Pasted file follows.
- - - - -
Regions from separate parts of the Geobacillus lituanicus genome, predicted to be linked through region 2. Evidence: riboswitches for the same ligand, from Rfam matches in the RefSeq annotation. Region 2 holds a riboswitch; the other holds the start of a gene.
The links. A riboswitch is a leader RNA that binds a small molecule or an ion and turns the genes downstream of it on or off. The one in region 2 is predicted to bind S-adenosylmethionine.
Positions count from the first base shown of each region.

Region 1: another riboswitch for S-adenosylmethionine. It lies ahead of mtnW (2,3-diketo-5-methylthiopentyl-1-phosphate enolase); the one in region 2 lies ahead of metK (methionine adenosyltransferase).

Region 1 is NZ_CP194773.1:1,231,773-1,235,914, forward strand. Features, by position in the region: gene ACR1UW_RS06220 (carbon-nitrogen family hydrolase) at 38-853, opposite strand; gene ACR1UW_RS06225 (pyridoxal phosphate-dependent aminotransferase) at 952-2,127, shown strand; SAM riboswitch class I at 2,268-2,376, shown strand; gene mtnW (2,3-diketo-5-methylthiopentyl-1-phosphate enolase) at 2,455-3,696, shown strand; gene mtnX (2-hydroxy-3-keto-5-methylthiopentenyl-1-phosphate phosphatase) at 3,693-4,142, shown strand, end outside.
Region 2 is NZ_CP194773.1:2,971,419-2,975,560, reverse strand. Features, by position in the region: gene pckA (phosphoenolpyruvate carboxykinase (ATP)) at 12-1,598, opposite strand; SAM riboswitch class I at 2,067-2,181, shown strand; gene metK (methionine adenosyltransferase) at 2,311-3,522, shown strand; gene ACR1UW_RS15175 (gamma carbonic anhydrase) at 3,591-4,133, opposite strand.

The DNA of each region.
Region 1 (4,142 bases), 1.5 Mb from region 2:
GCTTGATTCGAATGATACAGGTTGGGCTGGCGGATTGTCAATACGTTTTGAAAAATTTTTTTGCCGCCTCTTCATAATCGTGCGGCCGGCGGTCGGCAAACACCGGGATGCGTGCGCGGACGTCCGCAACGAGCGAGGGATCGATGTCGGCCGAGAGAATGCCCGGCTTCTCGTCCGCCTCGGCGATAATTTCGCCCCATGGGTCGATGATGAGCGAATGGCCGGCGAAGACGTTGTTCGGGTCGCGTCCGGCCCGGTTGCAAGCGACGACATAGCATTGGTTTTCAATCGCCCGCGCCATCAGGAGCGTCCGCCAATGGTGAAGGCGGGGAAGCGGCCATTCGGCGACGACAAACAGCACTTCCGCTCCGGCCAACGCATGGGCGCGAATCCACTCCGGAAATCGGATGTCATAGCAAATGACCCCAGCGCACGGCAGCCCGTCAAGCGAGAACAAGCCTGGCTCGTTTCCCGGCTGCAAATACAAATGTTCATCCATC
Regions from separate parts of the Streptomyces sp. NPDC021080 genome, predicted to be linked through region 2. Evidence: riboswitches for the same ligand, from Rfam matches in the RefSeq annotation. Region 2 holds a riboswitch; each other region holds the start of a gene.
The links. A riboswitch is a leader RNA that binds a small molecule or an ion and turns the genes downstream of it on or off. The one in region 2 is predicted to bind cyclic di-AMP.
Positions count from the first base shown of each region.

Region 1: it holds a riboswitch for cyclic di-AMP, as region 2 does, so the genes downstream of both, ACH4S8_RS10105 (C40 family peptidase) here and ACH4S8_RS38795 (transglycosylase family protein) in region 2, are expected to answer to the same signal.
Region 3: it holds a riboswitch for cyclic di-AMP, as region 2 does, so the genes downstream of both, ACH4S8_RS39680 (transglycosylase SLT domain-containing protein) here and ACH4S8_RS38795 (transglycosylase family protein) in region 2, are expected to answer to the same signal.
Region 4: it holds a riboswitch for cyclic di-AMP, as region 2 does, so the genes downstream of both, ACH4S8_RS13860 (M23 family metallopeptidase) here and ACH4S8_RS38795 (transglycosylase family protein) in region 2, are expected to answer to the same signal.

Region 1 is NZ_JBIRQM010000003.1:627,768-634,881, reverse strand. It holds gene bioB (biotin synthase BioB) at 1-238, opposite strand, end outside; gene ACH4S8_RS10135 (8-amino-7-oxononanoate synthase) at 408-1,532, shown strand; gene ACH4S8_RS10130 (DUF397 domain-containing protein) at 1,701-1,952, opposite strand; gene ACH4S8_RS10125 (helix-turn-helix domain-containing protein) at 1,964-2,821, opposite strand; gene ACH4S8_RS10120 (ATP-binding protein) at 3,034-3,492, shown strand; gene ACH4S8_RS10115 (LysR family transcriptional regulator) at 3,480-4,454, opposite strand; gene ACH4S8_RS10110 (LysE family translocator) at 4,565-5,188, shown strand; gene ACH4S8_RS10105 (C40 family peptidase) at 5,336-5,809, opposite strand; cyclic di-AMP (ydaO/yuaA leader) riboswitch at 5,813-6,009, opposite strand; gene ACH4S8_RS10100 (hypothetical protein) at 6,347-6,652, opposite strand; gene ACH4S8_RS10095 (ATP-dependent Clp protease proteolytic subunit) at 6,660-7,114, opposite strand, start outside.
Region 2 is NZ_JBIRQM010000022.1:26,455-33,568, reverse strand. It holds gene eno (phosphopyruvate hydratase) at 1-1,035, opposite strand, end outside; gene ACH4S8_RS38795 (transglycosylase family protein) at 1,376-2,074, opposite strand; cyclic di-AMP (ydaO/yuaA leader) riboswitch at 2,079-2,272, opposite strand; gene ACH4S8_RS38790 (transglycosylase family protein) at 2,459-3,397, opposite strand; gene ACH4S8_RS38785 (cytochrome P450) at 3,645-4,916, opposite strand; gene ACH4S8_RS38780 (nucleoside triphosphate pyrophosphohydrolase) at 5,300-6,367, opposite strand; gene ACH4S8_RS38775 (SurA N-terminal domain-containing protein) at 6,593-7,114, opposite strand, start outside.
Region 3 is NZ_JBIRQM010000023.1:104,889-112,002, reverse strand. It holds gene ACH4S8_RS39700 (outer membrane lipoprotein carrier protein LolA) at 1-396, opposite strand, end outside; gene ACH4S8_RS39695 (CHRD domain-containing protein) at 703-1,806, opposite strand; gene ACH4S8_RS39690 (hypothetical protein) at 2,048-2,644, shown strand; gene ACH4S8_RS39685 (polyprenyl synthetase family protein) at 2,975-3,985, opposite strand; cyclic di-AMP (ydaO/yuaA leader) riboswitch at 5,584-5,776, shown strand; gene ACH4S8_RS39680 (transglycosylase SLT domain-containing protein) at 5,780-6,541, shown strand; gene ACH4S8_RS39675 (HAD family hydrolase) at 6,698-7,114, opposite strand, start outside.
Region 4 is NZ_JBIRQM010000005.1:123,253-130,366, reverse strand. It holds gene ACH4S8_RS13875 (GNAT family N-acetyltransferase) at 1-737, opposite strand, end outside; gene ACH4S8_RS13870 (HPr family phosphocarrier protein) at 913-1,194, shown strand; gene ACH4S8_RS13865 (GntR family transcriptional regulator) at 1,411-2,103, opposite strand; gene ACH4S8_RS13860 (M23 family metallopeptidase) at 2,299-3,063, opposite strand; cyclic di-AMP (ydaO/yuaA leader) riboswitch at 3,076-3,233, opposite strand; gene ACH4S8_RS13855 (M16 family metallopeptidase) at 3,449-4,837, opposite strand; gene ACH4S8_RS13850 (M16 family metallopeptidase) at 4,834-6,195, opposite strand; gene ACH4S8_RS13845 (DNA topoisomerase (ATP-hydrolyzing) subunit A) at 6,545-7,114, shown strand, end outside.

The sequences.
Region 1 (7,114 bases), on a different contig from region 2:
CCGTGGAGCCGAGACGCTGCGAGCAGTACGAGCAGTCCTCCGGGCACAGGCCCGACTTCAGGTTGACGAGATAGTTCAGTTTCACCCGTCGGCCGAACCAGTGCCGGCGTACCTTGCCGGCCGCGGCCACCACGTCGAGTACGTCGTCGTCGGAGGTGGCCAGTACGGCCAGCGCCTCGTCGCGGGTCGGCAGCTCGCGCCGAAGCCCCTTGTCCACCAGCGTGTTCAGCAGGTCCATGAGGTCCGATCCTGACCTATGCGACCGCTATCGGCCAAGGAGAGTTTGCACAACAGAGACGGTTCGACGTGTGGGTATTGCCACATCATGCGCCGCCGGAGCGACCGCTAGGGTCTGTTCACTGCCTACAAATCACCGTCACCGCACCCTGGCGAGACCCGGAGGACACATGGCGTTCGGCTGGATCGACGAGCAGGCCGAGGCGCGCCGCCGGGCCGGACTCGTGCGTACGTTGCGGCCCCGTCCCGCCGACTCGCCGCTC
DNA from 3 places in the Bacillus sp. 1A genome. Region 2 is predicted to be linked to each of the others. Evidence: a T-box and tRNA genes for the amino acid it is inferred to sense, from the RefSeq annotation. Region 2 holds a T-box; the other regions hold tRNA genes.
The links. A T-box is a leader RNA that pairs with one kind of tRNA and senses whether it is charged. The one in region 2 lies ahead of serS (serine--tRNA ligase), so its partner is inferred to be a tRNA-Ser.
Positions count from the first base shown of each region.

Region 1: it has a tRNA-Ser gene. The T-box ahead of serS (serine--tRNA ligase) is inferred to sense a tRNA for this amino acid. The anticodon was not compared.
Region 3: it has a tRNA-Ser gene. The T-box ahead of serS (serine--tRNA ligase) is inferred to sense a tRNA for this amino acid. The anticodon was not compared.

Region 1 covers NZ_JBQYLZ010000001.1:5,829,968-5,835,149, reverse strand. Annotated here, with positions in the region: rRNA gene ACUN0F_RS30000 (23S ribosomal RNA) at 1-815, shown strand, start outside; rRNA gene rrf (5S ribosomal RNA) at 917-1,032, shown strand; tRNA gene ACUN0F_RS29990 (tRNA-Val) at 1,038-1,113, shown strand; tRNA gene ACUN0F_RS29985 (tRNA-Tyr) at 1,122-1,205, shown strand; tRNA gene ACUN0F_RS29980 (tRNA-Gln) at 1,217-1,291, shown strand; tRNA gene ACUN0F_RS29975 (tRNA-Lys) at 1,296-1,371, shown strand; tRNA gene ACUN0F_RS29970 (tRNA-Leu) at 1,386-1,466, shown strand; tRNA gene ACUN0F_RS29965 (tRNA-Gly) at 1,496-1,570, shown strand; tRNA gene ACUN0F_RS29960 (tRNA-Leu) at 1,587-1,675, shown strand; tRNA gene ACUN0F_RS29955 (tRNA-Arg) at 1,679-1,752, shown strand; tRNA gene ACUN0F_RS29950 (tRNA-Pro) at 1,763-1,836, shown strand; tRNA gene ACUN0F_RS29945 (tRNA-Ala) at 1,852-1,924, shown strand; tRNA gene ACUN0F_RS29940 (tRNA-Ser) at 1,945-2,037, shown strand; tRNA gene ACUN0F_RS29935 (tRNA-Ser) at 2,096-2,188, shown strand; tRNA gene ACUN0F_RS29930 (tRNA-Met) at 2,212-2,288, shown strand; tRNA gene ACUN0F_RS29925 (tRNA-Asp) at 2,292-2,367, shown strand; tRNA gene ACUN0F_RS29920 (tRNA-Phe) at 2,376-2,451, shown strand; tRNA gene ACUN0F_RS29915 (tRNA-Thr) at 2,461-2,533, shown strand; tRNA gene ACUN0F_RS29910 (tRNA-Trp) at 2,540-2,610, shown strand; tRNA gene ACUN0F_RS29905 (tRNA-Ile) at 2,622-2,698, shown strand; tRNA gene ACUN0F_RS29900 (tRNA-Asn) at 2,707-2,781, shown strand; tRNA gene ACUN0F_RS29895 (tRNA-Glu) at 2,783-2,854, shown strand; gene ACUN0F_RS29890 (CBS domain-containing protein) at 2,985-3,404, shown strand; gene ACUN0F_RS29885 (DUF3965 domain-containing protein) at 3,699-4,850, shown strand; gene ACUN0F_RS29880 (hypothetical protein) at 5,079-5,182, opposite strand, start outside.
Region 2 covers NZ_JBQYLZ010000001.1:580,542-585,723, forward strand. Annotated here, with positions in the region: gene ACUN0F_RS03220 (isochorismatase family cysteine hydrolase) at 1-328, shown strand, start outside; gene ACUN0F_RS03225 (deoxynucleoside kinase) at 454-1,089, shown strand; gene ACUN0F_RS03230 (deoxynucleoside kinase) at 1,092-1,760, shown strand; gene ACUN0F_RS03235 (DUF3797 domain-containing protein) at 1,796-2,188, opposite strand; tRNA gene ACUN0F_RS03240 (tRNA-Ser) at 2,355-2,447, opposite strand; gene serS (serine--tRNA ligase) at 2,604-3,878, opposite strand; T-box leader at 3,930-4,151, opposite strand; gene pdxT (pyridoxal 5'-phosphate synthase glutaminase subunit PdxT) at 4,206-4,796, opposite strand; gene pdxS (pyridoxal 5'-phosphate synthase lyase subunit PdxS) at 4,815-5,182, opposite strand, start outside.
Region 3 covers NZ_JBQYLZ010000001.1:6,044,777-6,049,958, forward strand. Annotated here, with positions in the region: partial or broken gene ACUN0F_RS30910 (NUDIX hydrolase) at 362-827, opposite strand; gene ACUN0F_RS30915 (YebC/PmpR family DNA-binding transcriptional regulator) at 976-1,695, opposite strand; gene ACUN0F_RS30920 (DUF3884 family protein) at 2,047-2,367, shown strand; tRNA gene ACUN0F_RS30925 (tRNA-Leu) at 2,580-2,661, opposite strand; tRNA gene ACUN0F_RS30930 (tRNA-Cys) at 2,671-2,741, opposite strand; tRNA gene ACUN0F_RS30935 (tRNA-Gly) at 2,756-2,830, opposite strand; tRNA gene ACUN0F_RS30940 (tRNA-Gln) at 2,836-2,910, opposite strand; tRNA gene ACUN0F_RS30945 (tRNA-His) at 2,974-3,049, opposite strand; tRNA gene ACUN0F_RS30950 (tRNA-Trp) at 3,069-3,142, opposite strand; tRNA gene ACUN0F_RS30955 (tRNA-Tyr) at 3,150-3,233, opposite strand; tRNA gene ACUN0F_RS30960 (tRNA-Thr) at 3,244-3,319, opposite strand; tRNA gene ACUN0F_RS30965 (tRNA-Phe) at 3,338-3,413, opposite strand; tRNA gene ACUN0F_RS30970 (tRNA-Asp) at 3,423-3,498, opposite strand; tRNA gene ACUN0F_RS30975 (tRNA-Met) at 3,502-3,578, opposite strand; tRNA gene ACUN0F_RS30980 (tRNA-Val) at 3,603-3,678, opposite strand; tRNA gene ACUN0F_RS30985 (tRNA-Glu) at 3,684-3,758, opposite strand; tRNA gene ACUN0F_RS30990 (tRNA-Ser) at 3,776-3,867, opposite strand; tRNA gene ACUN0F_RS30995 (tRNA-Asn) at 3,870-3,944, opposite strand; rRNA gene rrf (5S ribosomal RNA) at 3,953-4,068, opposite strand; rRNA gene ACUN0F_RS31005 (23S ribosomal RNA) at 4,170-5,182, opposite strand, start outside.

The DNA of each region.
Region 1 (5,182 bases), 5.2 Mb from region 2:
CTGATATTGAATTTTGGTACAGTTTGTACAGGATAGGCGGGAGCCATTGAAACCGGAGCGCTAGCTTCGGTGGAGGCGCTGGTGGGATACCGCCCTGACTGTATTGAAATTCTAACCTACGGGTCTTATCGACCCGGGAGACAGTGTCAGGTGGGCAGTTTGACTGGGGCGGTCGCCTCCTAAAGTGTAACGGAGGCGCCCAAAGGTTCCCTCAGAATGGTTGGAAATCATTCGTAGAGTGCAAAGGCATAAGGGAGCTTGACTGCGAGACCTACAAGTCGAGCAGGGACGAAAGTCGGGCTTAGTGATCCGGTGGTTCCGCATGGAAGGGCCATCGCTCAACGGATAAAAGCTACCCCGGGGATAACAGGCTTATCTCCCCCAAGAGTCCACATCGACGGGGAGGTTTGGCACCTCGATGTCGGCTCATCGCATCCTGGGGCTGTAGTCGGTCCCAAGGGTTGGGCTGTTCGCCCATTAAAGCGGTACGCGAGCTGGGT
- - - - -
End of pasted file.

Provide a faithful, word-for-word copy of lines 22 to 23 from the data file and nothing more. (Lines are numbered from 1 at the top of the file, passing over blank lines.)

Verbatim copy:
CCGTGGAGCCGAGACGCTGCGAGCAGTACGAGCAGTCCTCCGGGCACAGGCCCGACTTCAGGTTGACGAGATAGTTCAGTTTCACCCGTCGGCCGAACCAGTGCCGGCGTACCTTGCCGGCCGCGGCCACCACGTCGAGTACGTCGTCGTCGGAGGTGGCCAGTACGGCCAGCGCCTCGTCGCGGGTCGGCAGCTCGCGCCGAAGCCCCTTGTCCACCAGCGTGTTCAGCAGGTCCATGAGGTCCGATCCTGACCTATGCGACCGCTATCGGCCAAGGAGAGTTTGCACAACAGAGACGGTTCGACGTGTGGGTATTGCCACATCATGCGCCGCCGGAGCGACCGCTAGGGTCTGTTCACTGCCTACAAATCACCGTCACCGCACCCTGGCGAGACCCGGAGGACACATGGCGTTCGGCTGGATCGACGAGCAGGCCGAGGCGCGCCGCCGGGCCGGACTCGTGCGTACGTTGCGGCCCCGTCCCGCCGACTCGCCGCTC
DNA from 3 places in the Bacillus sp. 1A genome. Region 2 is predicted to be linked to each of the others. Evidence: a T-box and tRNA genes for the amino acid it is inferred to sense, from the RefSeq annotation. Region 2 holds a T-box; the other regions hold tRNA genes.